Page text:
Go into your settings app on each of your iOS devices and go to the Store option.  Here you can turn on auto downloading of new items of purchases made on other devices (including free stuff).  There’s also an option to control whether this only happens on wifi or force it to happen on cellular data too.  So what exactly does this do for you?  Say you have an iPhone and an iPad.  You turn on auto downloading on your iPad.  You buy a new song on your iPhone, and it will automatically download to your iPad next time your iPad hits a wifi spot — no effort needed on your part (or does it over cellular if you turned that on.)  Same goes for books, and apps.  You may want to consider leaving the app auto download option off if you’re the type who likes to try out many free apps (an app hoarder) because you could end up cluttering your iPad (or iPhone) with lots of apps you may not want on both devices.  Books and music make better sense in most cases.  Also remember that iBooks syncs things like bookmarks, notes and your current page between devices too.

Why is this great?  It cuts out the step of having to resync the device you made your purchases on back to iTunes on your Mac or PC, then having to manually sync your other device(s) to iTunes just to get the new content.  Painful.  Now it’s automagic — the way it should be.

Of course, I’m looking forward to the additional iCloud components (photos, docs, iTunes Match) coming in the fall with iOS 5, but this will get you started today.  You can see more about iCloud here.

UPDATE:

Figures that right after I wrote this article, Apple released iTunes version 10.3 for Mac and PC, which enables the same three options above on the desktop.  So now, purchases will auto download to your iTunes library as well, without have to sync via cable.  Also added in 10.3 is the iBook store, previously only brows-able on iOS devices.

Note that “iTunes in the Cloud” is currently only available in the US due to licensing restrictions.

You can download the latest iTunes version via Apple software update or manually here.

May 272011
 
app-store-icon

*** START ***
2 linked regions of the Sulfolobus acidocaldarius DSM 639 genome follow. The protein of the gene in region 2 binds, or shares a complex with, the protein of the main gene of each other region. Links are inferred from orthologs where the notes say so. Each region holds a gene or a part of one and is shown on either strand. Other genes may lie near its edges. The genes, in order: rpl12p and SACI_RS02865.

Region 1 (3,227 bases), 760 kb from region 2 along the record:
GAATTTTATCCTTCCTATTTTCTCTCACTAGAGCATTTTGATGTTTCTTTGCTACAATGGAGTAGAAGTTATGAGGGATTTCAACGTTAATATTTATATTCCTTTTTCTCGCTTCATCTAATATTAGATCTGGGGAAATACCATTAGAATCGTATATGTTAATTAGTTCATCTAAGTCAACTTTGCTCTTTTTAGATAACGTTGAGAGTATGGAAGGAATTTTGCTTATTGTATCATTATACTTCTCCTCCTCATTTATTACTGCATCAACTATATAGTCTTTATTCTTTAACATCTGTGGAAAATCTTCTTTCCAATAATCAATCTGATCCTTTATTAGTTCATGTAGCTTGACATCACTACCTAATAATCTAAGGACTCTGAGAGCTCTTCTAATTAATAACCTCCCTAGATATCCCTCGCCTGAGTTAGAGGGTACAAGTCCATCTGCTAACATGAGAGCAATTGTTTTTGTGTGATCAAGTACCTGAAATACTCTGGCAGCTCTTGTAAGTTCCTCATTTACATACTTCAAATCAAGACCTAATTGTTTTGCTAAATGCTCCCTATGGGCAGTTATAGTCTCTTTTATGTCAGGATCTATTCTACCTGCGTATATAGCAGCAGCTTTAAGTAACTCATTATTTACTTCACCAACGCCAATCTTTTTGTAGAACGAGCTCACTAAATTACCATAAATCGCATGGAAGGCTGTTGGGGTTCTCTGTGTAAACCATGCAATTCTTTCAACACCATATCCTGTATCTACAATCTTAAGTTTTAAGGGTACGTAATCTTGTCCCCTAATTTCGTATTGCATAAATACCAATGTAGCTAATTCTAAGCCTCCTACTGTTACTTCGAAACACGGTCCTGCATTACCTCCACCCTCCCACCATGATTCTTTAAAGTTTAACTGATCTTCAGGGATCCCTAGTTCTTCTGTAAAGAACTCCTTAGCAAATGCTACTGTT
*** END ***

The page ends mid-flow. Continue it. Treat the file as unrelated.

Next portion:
EA has had great success with various sales on the Apple App Store, so it’s no surprise they’re doing another one over the Memorial Day holiday.  Dead Space for the iPad is very well done and both the iPhone and iPad versions were recently updated with a new survival mode along other new content.  Many of these games have free “lite” versions that you can try out before you buy.   Also not EA related, but the ever popular Infinity Blade is still half off at $2.99 and features new multiplayer modes.  That app is universal and is almost worth checking out for the graphics alone.

Here’s some of the highlights of EA’s latest sale:

iPad:

iPhone:

There’s definitely a bunch more I’m missing that might be slightly less appealing deals, so be sure to browse the EA section of the app store if you’ve been holding out for a sale on a specific title.

May 042011
 
Apple-logo

Apple made good on its promise to address the location tracking concerns of its users last week, as we discussed here.  This update claims only to do those things.

This update contains changes to the iOS crowd-sourced location database cache including

  • Reduces the size of the cache
  • No longer backs the cache up to iTunes
  • Deletes the cache entirely when Location Services is turned off

The update is available for all devices that can run iOS 4.

Hook up to iTunes and hit the update button.

Apr 272011
 
Apple-logo